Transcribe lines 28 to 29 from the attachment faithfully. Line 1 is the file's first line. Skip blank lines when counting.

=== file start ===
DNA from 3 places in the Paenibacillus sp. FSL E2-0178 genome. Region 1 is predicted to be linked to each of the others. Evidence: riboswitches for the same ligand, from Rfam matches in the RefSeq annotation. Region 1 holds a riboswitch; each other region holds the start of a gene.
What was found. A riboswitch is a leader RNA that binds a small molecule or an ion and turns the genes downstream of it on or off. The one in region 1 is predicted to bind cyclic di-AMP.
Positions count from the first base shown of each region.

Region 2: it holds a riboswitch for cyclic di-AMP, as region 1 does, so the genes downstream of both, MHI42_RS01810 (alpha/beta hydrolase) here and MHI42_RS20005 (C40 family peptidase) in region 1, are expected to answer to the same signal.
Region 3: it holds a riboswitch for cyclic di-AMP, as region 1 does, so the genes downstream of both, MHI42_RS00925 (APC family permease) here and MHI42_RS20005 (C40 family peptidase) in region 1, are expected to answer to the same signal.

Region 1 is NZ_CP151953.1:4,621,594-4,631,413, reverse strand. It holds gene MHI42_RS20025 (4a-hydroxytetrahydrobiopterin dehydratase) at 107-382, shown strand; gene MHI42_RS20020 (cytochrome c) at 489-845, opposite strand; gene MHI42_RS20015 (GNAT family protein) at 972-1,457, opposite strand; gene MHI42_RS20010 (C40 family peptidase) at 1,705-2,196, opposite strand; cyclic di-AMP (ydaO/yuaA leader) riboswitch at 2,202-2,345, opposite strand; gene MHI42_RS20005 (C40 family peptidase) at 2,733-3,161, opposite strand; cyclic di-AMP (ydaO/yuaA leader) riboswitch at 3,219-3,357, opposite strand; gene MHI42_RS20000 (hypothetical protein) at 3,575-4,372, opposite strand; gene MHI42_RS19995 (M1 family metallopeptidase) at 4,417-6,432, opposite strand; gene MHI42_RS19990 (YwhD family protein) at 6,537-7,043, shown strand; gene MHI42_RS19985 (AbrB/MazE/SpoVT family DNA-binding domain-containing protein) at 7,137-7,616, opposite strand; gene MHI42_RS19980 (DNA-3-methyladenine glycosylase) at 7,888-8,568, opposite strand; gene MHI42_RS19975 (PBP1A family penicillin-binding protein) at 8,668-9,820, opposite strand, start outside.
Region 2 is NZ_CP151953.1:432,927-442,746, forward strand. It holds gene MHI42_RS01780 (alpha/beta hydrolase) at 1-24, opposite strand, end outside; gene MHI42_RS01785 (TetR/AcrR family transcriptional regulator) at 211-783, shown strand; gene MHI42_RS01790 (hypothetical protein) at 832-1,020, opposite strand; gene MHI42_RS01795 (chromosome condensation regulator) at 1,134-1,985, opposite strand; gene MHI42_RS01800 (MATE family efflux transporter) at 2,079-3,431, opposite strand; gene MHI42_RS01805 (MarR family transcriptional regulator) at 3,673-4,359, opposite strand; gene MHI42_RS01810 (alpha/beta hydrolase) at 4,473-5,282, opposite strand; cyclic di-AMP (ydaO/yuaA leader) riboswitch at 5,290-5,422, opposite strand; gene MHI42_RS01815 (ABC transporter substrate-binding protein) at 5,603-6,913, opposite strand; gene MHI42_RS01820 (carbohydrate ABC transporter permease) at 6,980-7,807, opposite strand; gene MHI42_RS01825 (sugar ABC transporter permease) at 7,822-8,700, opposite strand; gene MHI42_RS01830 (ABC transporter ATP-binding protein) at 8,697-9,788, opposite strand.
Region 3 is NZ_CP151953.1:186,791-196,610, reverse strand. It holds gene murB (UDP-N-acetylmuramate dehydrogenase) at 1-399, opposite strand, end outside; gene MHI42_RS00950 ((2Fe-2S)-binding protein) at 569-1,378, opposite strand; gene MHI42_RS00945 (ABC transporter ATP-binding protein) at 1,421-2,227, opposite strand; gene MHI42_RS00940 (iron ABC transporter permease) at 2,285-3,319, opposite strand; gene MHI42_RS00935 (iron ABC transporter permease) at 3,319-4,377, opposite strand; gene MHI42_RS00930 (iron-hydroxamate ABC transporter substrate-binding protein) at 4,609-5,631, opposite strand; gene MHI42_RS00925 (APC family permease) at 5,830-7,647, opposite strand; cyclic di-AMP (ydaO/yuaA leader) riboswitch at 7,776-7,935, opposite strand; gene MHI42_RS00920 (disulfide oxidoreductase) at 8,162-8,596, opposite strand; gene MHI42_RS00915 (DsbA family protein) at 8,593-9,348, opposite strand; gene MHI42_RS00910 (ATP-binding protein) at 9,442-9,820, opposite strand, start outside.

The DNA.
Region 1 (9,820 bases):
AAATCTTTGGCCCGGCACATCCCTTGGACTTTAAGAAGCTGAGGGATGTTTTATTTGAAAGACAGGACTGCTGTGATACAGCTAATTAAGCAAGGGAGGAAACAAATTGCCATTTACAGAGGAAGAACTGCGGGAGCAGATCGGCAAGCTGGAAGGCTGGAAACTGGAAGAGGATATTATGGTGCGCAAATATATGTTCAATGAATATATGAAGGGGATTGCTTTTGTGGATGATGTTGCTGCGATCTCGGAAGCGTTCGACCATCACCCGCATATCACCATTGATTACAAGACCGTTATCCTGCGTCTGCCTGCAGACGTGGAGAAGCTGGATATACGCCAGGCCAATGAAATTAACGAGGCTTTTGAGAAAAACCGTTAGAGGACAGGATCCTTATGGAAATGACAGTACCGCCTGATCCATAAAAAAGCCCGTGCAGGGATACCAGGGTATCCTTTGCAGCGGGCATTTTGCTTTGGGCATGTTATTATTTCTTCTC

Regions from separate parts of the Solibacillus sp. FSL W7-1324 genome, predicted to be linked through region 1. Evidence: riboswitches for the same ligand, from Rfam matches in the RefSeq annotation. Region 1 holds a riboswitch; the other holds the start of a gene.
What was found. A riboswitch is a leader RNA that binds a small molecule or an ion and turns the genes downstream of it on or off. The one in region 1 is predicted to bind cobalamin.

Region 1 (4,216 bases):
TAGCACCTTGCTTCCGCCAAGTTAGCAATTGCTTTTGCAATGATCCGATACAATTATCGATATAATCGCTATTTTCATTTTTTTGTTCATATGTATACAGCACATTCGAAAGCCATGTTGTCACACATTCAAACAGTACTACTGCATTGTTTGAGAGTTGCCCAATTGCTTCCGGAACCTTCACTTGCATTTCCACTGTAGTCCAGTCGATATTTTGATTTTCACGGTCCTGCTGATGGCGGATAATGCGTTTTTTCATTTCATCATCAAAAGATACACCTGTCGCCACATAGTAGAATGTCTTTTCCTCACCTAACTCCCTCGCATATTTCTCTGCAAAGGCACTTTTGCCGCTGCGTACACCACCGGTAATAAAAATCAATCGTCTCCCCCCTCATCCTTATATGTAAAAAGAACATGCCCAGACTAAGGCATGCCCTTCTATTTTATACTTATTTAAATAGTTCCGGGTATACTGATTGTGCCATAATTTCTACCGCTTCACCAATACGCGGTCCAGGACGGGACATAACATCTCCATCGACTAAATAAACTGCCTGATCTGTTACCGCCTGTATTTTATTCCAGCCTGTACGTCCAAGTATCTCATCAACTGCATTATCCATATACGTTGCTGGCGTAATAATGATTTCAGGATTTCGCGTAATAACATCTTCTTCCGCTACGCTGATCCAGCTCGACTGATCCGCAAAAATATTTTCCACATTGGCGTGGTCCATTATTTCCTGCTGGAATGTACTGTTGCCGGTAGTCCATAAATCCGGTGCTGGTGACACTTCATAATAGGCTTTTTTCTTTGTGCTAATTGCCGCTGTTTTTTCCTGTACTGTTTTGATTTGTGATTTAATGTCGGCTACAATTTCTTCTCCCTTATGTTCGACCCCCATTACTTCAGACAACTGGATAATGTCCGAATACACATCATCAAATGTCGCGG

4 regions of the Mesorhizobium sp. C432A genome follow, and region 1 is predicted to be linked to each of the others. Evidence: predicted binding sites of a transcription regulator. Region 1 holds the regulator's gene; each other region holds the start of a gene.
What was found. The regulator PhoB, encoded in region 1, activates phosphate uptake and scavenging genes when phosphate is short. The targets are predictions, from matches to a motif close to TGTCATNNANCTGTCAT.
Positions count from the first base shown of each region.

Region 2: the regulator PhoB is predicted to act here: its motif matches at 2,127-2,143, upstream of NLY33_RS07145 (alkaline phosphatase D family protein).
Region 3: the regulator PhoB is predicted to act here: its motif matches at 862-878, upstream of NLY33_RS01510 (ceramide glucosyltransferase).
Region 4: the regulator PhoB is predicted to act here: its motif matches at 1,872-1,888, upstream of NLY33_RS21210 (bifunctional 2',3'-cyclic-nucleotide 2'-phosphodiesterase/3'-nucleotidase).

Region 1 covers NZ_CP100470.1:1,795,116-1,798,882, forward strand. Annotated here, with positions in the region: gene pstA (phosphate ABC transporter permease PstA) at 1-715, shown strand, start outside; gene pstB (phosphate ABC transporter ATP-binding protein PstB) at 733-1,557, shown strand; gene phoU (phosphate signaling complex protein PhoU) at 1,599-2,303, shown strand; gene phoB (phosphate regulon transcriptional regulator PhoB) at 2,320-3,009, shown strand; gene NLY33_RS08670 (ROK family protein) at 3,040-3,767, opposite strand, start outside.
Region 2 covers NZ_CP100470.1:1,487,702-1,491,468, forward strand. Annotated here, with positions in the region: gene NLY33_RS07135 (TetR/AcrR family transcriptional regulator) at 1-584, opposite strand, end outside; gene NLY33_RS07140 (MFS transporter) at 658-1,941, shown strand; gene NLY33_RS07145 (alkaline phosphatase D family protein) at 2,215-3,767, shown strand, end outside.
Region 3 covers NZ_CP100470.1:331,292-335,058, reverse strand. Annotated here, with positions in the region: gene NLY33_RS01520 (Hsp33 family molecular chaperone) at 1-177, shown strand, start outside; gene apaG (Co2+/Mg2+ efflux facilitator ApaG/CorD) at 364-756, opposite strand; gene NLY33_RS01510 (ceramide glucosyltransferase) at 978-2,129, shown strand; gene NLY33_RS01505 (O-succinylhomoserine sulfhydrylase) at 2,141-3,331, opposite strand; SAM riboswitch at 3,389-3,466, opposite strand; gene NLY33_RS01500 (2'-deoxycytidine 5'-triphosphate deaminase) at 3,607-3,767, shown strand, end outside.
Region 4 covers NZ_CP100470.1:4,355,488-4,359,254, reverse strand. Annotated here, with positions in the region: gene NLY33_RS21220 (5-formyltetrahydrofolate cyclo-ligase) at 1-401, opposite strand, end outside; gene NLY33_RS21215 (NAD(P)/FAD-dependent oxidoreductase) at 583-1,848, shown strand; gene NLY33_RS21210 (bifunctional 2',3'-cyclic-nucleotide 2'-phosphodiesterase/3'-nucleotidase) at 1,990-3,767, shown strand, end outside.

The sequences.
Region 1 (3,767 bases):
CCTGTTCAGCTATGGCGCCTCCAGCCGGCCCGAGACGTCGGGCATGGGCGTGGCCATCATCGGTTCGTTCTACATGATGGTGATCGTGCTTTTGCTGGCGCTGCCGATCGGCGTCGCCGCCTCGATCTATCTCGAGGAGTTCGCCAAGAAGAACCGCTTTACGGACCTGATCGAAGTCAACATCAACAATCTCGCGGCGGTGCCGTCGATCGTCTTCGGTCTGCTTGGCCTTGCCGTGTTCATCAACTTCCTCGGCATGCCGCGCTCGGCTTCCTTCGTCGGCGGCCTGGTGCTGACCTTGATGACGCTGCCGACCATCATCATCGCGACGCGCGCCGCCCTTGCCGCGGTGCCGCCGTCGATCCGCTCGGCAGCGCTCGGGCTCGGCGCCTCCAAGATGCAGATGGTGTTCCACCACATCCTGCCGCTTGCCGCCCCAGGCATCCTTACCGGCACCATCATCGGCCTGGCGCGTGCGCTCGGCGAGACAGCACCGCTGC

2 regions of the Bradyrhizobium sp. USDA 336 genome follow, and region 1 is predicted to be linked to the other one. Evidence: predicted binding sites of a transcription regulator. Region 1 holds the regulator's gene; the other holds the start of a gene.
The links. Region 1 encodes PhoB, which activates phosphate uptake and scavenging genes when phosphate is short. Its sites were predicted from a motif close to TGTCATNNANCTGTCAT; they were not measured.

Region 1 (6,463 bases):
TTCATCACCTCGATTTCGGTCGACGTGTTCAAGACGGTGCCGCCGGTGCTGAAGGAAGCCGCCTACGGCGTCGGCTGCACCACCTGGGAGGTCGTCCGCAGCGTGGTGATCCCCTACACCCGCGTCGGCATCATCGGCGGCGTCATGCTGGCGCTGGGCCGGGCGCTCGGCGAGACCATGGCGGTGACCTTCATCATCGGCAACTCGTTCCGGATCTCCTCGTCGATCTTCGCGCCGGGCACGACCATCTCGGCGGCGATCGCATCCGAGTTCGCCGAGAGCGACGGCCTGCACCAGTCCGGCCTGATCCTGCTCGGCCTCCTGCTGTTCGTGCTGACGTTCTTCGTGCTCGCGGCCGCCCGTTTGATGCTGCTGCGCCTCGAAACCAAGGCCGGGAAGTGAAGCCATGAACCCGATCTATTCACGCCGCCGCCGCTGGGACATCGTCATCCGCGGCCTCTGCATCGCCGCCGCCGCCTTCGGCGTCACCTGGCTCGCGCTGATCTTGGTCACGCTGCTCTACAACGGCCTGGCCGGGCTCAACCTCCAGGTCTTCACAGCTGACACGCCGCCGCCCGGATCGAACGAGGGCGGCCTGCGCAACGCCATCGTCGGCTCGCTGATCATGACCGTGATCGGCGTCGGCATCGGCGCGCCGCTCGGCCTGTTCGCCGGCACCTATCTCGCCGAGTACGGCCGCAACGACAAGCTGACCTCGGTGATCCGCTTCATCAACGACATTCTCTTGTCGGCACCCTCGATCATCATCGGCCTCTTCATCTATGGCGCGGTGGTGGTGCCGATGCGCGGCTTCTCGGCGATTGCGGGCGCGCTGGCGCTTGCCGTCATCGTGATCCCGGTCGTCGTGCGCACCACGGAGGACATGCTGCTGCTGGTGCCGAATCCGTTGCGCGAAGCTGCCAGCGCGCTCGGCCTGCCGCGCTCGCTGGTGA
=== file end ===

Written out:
CCTGTTCAGCTATGGCGCCTCCAGCCGGCCCGAGACGTCGGGCATGGGCGTGGCCATCATCGGTTCGTTCTACATGATGGTGATCGTGCTTTTGCTGGCGCTGCCGATCGGCGTCGCCGCCTCGATCTATCTCGAGGAGTTCGCCAAGAAGAACCGCTTTACGGACCTGATCGAAGTCAACATCAACAATCTCGCGGCGGTGCCGTCGATCGTCTTCGGTCTGCTTGGCCTTGCCGTGTTCATCAACTTCCTCGGCATGCCGCGCTCGGCTTCCTTCGTCGGCGGCCTGGTGCTGACCTTGATGACGCTGCCGACCATCATCATCGCGACGCGCGCCGCCCTTGCCGCGGTGCCGCCGTCGATCCGCTCGGCAGCGCTCGGGCTCGGCGCCTCCAAGATGCAGATGGTGTTCCACCACATCCTGCCGCTTGCCGCCCCAGGCATCCTTACCGGCACCATCATCGGCCTGGCGCGTGCGCTCGGCGAGACAGCACCGCTGC

2 regions of the Bradyrhizobium sp. USDA 336 genome follow, and region 1 is predicted to be linked to the other one. Evidence: predicted binding sites of a transcription regulator. Region 1 holds the regulator's gene; the other holds the start of a gene.